The Australian report on the new appointment of CSC's Executive Director, Dr Kerry Brown

30 March 2012

The Australian, Australia

28 Mar 2012,


Higher Education, page 30

China, US experts appointed

THE University of Sydney made two major public appointments yesterday, announcing the heads of its new China Studies Centre and the replacement for Geoff Garrett as head of the US Studies Centre.

The university secured one of Europe's leading and respected China experts, Kerry Brown, to head the China Studies Centre, while Bates Gill, director of the Stockholm International Peace Research Institute, will take over the US Studies Centre.

Dr Brown will take up his post in July.

David Goodman, who has been instrumental in creating the centre, together with vice-chancellor Michael Spence, will become academic director. Professor Spence said the two would "make an incredibly impressive leadership team for this centre".

Dr Brown is currently head of the Asia program at Chatham House and leader of the Europe China Research and Advice Network, funded by the European Union.

Dr Brown told the HES he wanted the centre to break away from the "cabal" of sinologists and make the centre's work accessible to everybody.

"People who still want to have these secrets about how China works and won't tell others this sinological elitism, those people are my enemy," he said.

Dr Brown said he was also attracted by the level of China expertise in Australia.

"You really have had to deal with China more so than the Europeans," he said.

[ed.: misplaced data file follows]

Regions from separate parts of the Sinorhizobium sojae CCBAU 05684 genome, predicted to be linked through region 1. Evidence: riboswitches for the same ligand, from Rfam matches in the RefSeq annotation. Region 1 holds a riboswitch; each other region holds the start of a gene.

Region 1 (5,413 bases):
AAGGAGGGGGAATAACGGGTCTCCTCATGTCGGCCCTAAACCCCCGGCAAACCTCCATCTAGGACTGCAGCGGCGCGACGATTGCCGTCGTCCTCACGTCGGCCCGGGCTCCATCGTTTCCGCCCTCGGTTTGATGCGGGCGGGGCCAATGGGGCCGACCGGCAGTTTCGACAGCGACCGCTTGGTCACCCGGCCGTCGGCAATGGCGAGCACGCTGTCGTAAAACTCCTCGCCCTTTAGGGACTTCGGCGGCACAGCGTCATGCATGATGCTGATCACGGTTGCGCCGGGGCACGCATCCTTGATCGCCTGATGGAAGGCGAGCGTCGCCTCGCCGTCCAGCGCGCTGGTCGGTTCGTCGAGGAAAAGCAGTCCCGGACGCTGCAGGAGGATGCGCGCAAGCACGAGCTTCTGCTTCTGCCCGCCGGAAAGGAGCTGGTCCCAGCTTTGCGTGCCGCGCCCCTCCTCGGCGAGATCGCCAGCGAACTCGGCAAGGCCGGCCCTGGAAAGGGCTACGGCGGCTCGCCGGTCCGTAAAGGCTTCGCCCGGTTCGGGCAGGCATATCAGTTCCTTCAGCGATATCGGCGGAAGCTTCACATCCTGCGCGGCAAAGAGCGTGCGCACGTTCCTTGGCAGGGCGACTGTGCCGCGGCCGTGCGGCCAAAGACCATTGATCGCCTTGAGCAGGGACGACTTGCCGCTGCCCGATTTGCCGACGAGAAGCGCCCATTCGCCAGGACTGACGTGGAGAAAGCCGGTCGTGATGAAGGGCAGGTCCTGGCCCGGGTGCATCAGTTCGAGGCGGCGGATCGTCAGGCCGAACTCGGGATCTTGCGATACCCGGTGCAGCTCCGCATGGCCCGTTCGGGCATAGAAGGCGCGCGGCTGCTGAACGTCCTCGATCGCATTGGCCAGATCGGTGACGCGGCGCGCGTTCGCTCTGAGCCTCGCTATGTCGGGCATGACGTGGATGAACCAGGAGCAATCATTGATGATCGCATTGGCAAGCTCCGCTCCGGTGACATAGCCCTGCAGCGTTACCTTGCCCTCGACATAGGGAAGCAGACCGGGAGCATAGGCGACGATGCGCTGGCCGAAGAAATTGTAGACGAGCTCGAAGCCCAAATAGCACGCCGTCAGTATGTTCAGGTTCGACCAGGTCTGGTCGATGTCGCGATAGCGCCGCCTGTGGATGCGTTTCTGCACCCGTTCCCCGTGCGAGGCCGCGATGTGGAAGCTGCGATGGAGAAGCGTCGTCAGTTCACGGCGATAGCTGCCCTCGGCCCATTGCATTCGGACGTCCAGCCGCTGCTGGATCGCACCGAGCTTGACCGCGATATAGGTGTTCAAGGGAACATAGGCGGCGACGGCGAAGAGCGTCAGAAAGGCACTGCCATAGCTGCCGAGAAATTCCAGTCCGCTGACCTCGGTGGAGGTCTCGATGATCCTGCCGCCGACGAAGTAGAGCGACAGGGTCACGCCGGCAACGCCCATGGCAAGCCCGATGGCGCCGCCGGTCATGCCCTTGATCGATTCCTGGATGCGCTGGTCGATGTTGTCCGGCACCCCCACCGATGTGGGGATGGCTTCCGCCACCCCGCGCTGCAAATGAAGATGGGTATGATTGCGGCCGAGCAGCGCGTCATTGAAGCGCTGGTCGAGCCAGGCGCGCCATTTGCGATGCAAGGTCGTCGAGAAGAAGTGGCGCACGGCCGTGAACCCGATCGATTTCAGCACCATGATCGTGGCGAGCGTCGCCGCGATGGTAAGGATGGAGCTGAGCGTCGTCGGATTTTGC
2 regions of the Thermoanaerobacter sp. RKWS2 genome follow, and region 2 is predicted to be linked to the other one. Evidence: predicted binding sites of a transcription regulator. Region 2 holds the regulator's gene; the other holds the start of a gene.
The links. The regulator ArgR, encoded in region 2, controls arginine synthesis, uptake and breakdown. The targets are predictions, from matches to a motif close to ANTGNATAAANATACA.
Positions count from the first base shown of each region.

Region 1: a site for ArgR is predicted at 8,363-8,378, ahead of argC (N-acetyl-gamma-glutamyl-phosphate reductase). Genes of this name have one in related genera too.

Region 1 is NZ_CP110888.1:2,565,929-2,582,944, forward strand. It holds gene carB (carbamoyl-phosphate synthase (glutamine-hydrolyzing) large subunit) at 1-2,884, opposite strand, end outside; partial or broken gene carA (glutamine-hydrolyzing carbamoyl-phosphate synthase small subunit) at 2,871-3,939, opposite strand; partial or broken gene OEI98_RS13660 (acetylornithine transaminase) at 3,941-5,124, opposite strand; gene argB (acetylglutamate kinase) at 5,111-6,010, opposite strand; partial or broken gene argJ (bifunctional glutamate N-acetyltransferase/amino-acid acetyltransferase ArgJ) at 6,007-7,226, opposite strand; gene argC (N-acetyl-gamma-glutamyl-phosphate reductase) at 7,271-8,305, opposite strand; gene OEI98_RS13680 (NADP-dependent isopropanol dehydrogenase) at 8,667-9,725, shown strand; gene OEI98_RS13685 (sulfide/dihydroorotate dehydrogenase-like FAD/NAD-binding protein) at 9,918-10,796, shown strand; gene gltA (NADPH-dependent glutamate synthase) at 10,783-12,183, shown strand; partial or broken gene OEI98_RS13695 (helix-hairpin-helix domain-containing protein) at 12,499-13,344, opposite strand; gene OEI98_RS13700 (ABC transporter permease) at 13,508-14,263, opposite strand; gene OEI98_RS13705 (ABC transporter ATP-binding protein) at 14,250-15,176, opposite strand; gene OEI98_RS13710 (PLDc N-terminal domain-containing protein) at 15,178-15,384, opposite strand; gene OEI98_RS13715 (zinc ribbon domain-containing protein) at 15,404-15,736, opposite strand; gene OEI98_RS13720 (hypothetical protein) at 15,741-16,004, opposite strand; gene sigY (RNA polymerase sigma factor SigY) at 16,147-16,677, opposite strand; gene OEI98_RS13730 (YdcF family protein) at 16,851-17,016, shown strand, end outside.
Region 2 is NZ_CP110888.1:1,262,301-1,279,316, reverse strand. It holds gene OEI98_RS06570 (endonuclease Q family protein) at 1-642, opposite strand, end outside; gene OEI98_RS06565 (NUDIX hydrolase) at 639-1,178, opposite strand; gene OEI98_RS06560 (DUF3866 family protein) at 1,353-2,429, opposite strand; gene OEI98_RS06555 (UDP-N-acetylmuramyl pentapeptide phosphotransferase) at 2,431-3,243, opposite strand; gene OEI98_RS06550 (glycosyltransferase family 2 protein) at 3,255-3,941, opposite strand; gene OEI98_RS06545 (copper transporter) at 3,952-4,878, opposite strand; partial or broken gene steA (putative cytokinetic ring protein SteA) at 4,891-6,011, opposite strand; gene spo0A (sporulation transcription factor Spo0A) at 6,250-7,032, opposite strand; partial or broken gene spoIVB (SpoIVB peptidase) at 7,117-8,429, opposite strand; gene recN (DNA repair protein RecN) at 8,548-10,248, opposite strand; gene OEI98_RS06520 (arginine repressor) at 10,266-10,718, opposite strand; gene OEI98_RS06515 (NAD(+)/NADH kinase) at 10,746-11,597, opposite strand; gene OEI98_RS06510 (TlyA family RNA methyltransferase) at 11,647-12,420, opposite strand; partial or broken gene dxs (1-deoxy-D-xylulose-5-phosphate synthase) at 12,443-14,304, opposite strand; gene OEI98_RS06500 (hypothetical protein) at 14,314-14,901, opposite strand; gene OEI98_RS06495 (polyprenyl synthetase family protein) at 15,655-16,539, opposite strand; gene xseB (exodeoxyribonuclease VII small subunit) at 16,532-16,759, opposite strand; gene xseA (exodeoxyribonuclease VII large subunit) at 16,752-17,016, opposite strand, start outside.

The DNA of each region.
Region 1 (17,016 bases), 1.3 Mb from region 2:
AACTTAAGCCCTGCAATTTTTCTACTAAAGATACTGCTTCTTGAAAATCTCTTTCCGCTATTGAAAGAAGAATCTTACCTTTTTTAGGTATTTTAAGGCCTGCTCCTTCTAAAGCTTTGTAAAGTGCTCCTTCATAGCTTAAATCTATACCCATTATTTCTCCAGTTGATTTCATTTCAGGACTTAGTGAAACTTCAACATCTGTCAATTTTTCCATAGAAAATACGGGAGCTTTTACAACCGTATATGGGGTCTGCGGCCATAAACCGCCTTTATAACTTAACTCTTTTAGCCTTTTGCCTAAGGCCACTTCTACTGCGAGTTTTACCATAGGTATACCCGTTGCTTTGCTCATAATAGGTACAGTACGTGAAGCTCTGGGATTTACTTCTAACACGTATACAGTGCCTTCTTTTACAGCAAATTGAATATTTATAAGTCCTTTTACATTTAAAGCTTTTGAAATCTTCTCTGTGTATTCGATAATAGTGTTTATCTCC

The centre will add extra chairs in business and law there will now be two in each discipline as well as an extra five or six senior academics in the new Business School under the new dean, former US Studies Centre head Geoffrey Garrett.

So far the University of Sydney's Vivienne Bath, and Ding Ling from Chinese University of Hong Kong, have been appointed as law chairs.

Established last year, the China Studies Centre has more than 130 academic staff engaged in the study of China. "I would really like to partner with a number of think tanks across Southeast Asia and get their views on China," Dr Brown said.

"There is a kind of residual lack of understanding that they (the Chinese) are really up to something else," he said.

Meanwhile Dr Gill says relations between Australia and the US are at a high point.

"If there are two countries, long-standing allies that have a huge stake in the future of the Asia Pacific, it's these two.

Australia and the US find a great commonality right now," he said.

Dr Gill will take up the new job in October and plans for the centre to "reach out to other university-based centres of US studies".

"The great goal is to be the best centre of US studies outside the US and that's going to require building up different networks across different parts of the world, in Asia, Europe and even in the US."

Dr Gill has served as freeman chair in China Studies at the Centre for Strategic and International Studies and as inaugural director of the Centre for Northeast Asian Policy Studies at the Brookings Institution, both in Washington.

He is an expert on American defence and security issues in East Asia with a focus on China.